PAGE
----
CONCLUSION:Our current strategy against lymphatic filariasis which combines annual mass drug administration, systematic treatment of antigenemic and microfilaraemic patients, and vector control; failed to reach the target of 1% prevalence. Unfortunately, mainly for economical reasons, the antigenemia cannot be determined for all patients. In complement to existing strategy, we propose an additional action based on the treatment of eosinophilic patients in order to reduce the filariasis prevalence in our country.
- Tandem antioxidant enzymes confer synergistic protective responses in experimental filariasis. [JOURNAL ARTICLE]
- J Helminthol 2013 May 16.:1-9.
Helminth parasites use antioxidant defence strategies for survival during oxidative stress due to free radicals in the host. Accordingly, tissue-dwelling filarial parasites counteract host responses by releasing a number of antioxidants. Targeting these redox regulation proteins together, would facilitate effective parasite clearance. Here, we report the combined effect of protective immune responses trigged by recombinant Wuchereria bancrofti thioredoxin (WbTRX) and thioredoxin peroxidase (WbTPX) in an experimental filarial model. The expression of WbTRX and WbTPX in different stages of the parasite and their cross-reactivity were analysed by enzyme-linked immunosorbent assay (ELISA). The immunogenicity of recombinant proteins and their protective efficacy were studied in animal models when immunized in single or cocktail mode. The antigens showed cross-reactive epitopes and induced high humoral and cellular immune responses in mice. Further, parasite challenge against Brugia malayi L3 larvae in Mastomys coucha conferred significant protection of 57% and 62% against WbTRX and WbTPX respectively. The efficacy of L3 clearance was significantly higher (71%) (P < 0.001) when the antigens were immunized together, showing a synergistic effect in multiple-mode vaccination. Hence, the study suggests WbTRX and WbTPX to be attractive vaccine candidates when immunized together and provides a tandem block for parasite elimination in the control of lymphatic filariasis.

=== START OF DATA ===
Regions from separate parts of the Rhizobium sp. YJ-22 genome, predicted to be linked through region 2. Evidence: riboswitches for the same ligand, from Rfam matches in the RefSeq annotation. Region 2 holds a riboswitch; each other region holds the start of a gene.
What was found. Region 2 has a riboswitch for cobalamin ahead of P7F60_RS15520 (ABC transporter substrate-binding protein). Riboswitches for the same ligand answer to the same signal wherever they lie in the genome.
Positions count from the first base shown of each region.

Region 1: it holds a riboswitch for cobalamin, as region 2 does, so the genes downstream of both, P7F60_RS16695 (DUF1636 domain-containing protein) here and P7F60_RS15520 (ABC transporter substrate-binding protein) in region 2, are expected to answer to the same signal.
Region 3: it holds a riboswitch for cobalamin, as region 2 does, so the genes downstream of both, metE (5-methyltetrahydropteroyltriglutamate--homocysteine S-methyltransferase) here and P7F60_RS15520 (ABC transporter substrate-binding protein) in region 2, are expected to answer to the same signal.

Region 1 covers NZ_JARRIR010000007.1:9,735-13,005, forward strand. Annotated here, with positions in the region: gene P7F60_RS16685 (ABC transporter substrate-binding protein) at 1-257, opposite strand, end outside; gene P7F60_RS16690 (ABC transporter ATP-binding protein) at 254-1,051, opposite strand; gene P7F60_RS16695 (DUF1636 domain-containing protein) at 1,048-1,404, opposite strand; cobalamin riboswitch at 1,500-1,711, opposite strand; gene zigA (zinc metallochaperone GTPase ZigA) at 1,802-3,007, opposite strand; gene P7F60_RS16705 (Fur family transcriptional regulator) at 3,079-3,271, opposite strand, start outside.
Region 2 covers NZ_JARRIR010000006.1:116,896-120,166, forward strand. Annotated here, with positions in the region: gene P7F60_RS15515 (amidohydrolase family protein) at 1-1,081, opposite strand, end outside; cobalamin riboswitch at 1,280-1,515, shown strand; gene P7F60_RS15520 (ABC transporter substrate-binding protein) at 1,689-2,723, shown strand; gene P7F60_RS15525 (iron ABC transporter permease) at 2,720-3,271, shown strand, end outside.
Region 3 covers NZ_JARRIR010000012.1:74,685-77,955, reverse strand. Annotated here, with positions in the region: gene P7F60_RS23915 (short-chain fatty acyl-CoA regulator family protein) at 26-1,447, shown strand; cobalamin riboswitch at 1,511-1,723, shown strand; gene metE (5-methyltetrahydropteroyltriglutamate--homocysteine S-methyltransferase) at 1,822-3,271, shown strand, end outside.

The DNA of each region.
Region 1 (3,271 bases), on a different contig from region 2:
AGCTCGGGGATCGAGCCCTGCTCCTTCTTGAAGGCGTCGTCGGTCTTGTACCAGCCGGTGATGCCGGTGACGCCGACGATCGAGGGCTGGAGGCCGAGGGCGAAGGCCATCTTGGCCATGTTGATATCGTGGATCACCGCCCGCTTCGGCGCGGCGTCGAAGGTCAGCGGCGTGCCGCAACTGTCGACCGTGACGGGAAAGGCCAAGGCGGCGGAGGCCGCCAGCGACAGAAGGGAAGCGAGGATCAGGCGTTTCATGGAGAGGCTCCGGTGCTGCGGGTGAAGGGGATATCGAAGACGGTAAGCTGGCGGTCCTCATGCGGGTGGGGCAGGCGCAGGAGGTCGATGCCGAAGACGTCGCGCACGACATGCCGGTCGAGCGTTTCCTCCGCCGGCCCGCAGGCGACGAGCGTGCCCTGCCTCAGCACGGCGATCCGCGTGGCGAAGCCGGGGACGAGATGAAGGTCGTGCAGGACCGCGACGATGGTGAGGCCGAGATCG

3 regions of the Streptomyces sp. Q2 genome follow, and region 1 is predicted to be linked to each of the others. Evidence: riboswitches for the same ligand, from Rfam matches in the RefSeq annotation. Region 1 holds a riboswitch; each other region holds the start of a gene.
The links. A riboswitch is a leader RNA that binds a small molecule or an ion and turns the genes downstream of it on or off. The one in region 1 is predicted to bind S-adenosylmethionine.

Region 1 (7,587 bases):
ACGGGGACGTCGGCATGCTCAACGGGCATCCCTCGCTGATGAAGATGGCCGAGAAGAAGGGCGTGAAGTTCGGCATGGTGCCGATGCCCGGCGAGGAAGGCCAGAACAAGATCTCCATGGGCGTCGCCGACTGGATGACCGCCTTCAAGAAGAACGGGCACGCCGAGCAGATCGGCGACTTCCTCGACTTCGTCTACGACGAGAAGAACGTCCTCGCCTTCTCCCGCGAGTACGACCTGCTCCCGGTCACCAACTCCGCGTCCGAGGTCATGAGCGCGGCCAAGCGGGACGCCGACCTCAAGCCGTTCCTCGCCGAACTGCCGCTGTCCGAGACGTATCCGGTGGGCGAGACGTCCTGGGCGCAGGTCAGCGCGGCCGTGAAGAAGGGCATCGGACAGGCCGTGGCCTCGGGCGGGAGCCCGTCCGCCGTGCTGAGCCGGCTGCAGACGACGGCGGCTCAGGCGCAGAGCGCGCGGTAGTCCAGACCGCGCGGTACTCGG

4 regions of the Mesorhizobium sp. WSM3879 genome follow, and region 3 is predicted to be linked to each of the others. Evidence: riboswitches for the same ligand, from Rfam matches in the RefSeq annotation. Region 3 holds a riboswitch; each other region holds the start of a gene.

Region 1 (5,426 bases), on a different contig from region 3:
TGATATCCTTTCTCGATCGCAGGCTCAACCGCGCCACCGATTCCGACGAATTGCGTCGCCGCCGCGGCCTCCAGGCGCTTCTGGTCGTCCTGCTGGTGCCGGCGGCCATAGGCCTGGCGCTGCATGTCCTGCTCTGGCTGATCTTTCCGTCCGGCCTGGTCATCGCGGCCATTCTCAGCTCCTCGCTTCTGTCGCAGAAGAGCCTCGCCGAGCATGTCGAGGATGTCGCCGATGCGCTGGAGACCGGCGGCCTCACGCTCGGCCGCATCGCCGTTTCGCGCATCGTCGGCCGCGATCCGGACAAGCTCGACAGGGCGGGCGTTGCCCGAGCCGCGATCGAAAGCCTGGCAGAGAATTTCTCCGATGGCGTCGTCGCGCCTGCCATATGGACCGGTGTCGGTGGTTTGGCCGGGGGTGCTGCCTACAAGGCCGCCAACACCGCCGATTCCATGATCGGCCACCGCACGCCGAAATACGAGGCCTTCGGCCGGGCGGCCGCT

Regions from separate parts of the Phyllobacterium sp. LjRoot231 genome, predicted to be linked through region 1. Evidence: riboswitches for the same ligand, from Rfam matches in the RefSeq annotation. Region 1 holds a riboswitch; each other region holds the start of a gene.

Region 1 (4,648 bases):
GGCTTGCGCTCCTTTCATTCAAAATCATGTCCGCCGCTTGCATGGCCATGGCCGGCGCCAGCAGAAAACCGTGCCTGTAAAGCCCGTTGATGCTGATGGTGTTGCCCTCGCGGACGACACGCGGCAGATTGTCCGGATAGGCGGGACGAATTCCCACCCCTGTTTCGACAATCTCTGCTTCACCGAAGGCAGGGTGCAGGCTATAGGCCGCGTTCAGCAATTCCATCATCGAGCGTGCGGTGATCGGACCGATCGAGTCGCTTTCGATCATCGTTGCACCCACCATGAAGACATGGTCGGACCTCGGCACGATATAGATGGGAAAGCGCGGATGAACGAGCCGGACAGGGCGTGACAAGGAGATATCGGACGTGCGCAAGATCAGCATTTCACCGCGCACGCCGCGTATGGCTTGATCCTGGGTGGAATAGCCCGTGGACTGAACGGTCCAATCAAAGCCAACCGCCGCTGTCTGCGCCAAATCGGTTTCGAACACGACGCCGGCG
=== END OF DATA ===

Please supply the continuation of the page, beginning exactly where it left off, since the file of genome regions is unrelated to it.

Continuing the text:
- A cluster randomized study of the safety of integrated treatment of trachoma and lymphatic filariasis in children and adults in sikasso, mali. [Journal Article]
- PLoS Negl Trop Dis 2013 May; 7(5):e2221.